Play with your Toys! - Fri. May 24 - 8PM

Oddball Films presents Play with your Toys! a fun, freewheeling program of vintage short films celebrating toys.  Marvel at the childlike wonder instilled in artist Alexander Calder as he plays with his kinetic sculptures in Calder’s Circus (1963). Charles and Ray Eames were huge miniature and toy enthusiasts and offer up two visually stunning shorts, Tops (1969), a brilliant childlike anthropological film capturing spinning tops from different cultures and eras and Toccata For Toy Trains (1957) a marvelous celebration of antique toys.  Grant Munro's Toys (1966) brings to life your GI Joes, but as it turns out, that's not a good thing.  Everyone's favorite little green buddy, Gumby gets into shenanigans with toy trucks in the original 1957 short Toy Fun.  A little girl's creepy dolls come to life in A Christmas Dream (1954).  Watch a toy truck from the factory to the classroom in the gorgeous Technicolor funucational short Toy Telephone Truck (1953).  Dolls aren't just for girls and Free To Be You and Me (1974) wants you to know it with the song "William Wants a Doll". Learn to share your toys or be alone with the animated social conditioning primer Most Important Person - Share it with Someone (1972). Plus! Naughty exxxcerpts from stuffed-animal smut and burlesque, vintage toy commercials and even more surprises!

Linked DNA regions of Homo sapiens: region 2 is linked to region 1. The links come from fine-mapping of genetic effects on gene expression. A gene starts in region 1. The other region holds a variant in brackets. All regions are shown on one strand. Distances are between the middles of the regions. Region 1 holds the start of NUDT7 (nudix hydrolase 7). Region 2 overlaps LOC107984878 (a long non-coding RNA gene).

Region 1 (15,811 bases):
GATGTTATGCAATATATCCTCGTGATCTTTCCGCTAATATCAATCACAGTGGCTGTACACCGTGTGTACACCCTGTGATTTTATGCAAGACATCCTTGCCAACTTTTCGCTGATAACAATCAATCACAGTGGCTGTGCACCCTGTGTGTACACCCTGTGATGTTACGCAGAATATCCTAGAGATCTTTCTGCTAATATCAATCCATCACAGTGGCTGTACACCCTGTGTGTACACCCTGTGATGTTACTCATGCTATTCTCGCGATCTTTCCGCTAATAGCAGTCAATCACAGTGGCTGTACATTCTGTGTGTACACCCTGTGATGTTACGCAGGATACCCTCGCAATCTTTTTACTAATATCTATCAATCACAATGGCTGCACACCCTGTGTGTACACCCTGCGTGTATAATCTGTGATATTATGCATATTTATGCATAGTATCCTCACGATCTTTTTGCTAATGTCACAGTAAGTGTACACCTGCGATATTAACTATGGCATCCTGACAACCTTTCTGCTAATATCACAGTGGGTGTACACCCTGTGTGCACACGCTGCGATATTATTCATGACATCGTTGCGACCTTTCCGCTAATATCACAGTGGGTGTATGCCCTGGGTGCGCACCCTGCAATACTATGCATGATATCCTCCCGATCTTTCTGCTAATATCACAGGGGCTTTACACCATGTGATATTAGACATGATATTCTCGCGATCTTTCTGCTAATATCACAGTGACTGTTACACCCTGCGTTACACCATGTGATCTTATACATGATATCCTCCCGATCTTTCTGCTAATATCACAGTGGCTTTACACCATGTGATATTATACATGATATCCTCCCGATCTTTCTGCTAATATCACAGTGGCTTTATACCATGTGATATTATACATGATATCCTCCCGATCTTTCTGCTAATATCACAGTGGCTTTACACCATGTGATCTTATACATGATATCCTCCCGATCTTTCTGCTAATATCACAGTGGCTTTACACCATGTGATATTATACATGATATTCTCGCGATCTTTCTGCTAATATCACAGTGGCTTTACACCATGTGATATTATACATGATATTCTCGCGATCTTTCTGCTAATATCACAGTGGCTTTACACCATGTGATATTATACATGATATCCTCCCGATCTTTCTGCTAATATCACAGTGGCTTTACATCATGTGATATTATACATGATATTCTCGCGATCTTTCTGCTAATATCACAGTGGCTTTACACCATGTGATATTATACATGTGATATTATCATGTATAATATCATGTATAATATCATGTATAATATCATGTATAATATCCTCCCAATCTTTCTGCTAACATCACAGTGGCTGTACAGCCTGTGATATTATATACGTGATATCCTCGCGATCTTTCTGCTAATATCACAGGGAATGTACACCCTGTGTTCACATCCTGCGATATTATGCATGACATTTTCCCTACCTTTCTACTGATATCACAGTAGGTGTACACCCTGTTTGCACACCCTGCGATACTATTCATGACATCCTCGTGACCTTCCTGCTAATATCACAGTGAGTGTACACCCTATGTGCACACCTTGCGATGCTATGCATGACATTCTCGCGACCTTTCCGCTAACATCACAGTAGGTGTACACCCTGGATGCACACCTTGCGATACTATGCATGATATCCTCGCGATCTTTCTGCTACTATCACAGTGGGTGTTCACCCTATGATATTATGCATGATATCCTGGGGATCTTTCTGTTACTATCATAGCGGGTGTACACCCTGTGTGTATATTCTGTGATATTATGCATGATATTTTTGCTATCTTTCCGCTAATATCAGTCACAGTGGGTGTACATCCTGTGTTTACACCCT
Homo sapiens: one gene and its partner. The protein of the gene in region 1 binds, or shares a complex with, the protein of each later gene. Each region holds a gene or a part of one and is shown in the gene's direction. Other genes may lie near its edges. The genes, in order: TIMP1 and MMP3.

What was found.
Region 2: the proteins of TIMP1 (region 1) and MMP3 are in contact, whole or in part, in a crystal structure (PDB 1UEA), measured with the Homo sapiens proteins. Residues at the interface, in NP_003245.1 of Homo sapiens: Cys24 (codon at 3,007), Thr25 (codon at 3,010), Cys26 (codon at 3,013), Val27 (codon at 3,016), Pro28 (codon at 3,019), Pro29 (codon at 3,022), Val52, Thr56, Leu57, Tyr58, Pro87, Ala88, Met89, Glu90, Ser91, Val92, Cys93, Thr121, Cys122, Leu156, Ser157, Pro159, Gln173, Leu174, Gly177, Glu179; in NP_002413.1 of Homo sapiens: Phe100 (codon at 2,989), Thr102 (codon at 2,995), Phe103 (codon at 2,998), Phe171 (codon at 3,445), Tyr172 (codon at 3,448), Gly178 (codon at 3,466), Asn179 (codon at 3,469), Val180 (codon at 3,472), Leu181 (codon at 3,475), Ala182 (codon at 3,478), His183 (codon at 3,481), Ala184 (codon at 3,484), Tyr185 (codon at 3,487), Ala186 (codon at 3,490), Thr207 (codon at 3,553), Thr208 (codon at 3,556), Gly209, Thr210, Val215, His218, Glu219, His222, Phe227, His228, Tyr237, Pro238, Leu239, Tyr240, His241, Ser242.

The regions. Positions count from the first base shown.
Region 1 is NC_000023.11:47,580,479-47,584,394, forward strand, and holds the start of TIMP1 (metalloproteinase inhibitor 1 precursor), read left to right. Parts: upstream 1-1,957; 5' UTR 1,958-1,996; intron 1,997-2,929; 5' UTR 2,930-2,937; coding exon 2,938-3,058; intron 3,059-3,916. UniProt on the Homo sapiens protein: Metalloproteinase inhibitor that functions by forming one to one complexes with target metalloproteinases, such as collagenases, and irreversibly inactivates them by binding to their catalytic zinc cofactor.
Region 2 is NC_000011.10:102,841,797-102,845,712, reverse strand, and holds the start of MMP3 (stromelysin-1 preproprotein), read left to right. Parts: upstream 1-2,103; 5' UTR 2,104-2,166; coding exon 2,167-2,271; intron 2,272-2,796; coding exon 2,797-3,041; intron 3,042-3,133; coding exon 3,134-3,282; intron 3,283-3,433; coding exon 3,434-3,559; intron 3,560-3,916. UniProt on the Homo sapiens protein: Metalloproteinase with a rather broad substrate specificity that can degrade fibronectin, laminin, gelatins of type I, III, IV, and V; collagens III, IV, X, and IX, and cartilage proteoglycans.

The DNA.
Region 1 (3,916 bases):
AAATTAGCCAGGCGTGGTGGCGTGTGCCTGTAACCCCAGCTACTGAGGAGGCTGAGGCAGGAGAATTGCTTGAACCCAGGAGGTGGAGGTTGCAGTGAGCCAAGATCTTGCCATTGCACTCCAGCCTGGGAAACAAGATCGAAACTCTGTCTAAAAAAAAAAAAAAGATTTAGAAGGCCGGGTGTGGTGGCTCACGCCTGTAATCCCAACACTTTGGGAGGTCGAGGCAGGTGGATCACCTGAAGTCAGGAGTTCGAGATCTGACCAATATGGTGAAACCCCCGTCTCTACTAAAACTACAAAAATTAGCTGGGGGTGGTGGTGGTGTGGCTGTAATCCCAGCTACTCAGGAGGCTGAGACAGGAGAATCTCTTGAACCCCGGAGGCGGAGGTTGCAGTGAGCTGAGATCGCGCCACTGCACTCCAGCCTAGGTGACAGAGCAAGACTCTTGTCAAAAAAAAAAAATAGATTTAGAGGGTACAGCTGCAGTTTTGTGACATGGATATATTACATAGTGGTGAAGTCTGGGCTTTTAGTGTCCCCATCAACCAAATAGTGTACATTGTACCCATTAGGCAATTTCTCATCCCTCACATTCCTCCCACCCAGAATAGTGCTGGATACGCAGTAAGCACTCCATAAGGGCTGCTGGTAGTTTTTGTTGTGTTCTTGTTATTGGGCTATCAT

Date: Friday, May 24th, 2013 at 8:00PM.
Venue: Oddball Films, 275 Capp Street, San Francisco
Admission: $10.00, limited seating RSVP to: 415-558-8117 or 


Toccata for Toy Trains (1957, color)
Legends of the design world, Charles and Ray Eames had their own way of looking at everything and this table-top epic shows it. The best cinema craft was adapted to make this miniature world of trains, dolls and other tiny treasures completely alive. Leave it to the Eames to put viewers inside a toy train! Scored by renowned composer Elmer “Magnificent Seven” Bernstein.

Tops (Color, 1969)
Toys occupy several of the Eames films, including Tops, a purely visual film that documents the short life span of a spinning top. It’s essentially a silent anthropological film and captures tops from different cultures and eras. The Eames Office contained a menagerie of toys, and it was Charles who once asked rhetorically, “Who would say that pleasure is not useful?” Tops was shot from the extreme perspectives of close-ups – an expressionistic technique that lets the audience experience toys as if from the eyes of a child. Whether set into motion by the twist of the fingers or the pull of a string, these colorful tops are even more beautiful seen through the eyes of Charles and Ray Eames. The stunning variety of the tops featured here is almost as dizzying as the whirling toys themselves. Composer Elmer Bernstein, a frequent Eames collaborator, spins the musical spell.

Calder’s Circus (Color, 1963) 

Before his rise to fame as the artist to popularize the mobile, kinetic sculptor Alexander Calder created a miniature moving circus out of wire, wood and cloth. In 1963, filmmaker Carlos Vilardebo filmed the icon performing his circus. As Calder exhibits the piece, we watch as Calder blurs the line between presentation and play. This remarkable circus comes to life, sometimes on it’s own, sometimes in conjunction with other elements and always in an astonishing manner.